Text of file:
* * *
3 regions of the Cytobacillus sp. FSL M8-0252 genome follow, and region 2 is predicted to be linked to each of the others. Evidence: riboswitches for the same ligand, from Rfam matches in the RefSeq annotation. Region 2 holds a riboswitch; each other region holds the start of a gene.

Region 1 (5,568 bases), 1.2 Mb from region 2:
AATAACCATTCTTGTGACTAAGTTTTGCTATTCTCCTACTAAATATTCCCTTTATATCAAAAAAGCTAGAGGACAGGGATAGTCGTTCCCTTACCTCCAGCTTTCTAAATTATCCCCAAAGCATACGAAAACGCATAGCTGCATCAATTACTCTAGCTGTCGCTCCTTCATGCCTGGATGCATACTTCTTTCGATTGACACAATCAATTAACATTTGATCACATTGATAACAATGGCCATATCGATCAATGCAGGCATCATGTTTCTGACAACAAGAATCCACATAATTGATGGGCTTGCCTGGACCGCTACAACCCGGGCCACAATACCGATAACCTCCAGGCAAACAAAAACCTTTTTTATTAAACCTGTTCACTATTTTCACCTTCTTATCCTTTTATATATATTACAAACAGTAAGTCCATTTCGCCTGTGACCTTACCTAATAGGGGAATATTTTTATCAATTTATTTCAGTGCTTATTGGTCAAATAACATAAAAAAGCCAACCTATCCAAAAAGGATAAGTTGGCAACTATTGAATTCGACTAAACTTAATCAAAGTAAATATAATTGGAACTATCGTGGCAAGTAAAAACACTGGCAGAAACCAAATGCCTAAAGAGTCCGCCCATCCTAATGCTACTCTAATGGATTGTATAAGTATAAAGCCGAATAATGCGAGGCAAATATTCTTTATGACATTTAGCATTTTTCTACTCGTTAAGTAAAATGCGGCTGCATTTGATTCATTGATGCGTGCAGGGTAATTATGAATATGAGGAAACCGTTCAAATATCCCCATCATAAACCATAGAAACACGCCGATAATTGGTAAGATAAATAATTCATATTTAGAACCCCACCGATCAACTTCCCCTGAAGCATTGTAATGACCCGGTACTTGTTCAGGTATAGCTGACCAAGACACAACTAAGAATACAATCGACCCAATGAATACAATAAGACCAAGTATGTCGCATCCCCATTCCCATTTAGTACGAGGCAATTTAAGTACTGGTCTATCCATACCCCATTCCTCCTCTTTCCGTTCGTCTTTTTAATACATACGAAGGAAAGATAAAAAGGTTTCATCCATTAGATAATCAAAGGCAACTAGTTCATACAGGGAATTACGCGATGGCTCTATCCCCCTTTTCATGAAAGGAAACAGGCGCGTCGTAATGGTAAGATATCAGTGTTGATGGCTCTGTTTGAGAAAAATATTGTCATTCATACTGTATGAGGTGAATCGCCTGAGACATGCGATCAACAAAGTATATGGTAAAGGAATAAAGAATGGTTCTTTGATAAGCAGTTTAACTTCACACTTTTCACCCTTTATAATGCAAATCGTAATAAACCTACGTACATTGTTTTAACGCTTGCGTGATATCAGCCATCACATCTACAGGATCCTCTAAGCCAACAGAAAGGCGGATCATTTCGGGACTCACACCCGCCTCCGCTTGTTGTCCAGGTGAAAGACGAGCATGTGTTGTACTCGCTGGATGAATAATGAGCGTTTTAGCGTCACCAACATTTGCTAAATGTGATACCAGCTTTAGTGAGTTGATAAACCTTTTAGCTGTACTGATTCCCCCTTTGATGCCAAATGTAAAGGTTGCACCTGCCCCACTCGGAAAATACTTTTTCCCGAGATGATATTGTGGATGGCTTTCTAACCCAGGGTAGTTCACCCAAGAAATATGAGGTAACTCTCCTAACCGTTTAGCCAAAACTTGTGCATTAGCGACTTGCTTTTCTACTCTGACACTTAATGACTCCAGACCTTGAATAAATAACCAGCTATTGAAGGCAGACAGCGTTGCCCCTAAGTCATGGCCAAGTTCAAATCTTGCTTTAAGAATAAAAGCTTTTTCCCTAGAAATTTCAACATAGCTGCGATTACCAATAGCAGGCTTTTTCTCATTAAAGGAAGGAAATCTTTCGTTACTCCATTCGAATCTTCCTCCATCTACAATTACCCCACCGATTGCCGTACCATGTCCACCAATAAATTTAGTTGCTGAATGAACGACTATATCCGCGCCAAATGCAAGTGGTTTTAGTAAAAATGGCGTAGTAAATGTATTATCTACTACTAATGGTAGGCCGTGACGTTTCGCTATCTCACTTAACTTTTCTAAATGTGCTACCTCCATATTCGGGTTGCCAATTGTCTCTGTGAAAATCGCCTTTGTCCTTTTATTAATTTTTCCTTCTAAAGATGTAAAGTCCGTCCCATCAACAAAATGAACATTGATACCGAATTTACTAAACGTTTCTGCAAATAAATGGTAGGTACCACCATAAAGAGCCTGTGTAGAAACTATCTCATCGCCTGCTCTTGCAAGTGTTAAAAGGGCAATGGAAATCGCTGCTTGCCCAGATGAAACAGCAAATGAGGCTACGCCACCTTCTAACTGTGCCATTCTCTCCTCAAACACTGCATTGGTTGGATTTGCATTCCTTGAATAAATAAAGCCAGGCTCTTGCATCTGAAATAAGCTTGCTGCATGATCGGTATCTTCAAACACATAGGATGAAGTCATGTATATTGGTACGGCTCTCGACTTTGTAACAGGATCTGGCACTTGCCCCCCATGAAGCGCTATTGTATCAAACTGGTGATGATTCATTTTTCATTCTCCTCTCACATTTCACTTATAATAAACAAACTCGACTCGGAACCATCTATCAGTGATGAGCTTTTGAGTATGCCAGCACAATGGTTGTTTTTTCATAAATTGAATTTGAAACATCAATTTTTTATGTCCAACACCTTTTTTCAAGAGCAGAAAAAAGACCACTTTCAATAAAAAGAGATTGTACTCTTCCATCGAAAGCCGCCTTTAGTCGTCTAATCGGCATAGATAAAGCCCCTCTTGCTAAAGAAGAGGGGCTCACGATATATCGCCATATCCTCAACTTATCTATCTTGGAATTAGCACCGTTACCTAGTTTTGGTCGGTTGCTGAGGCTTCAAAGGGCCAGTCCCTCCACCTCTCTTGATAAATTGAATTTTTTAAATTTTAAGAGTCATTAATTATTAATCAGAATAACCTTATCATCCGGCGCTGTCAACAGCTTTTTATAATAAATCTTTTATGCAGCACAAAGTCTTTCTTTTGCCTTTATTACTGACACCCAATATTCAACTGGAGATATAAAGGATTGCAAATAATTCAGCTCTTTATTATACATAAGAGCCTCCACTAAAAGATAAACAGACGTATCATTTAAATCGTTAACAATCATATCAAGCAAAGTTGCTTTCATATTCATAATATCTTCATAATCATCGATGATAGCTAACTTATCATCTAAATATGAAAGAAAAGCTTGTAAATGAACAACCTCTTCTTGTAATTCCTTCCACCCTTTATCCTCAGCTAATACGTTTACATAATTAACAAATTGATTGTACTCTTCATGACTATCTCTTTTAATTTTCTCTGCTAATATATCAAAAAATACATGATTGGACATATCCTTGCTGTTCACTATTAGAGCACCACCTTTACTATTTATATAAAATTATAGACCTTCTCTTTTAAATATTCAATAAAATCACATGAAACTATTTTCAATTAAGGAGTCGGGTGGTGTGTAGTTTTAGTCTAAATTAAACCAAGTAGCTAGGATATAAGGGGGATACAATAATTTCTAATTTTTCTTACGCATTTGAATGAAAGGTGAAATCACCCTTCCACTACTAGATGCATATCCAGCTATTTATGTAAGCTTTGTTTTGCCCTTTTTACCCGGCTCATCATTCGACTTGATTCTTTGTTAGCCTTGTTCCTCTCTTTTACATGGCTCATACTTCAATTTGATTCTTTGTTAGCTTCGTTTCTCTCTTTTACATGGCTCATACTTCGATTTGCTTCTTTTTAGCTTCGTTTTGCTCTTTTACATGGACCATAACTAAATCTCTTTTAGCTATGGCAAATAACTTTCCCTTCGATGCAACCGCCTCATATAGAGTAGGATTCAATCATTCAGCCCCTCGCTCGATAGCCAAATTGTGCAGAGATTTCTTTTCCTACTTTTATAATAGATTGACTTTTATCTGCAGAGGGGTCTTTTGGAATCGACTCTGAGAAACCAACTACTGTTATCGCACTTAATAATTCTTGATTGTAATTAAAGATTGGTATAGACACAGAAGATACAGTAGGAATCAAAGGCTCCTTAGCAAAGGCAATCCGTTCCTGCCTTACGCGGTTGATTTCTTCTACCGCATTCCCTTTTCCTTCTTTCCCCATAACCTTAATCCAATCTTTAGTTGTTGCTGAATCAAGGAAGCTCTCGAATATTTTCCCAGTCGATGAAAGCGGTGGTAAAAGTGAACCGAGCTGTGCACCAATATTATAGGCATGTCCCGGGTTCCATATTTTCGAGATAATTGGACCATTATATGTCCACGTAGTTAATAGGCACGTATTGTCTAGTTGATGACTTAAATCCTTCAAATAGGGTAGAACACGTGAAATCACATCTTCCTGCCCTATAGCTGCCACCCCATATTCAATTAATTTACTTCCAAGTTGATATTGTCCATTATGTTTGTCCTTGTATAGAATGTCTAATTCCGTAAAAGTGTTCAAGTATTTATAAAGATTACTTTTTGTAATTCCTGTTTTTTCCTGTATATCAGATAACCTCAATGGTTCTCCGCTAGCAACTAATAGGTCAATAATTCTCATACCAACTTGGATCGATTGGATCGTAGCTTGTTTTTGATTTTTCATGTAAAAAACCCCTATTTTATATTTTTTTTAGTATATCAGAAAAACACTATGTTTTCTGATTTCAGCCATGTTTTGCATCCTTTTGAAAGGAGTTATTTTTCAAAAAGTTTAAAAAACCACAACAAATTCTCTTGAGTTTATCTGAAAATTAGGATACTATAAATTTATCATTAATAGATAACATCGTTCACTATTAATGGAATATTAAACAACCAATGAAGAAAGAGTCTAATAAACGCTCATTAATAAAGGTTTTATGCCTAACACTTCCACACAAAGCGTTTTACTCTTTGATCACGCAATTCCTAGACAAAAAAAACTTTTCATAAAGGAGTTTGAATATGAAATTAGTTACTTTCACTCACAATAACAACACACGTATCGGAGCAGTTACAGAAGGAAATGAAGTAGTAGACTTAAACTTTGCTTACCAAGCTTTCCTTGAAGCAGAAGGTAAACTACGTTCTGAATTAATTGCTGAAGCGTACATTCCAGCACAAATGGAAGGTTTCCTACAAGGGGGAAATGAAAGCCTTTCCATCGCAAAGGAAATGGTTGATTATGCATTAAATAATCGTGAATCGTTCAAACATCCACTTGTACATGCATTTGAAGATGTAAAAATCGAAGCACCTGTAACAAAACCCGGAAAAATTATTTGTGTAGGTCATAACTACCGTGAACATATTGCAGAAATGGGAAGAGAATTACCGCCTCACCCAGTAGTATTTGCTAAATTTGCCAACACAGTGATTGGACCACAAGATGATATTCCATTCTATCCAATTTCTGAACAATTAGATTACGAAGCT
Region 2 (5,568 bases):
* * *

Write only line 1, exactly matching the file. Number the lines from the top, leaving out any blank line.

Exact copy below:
3 regions of the Cytobacillus sp. FSL M8-0252 genome follow, and region 2 is predicted to be linked to each of the others. Evidence: riboswitches for the same ligand, from Rfam matches in the RefSeq annotation. Region 2 holds a riboswitch; each other region holds the start of a gene.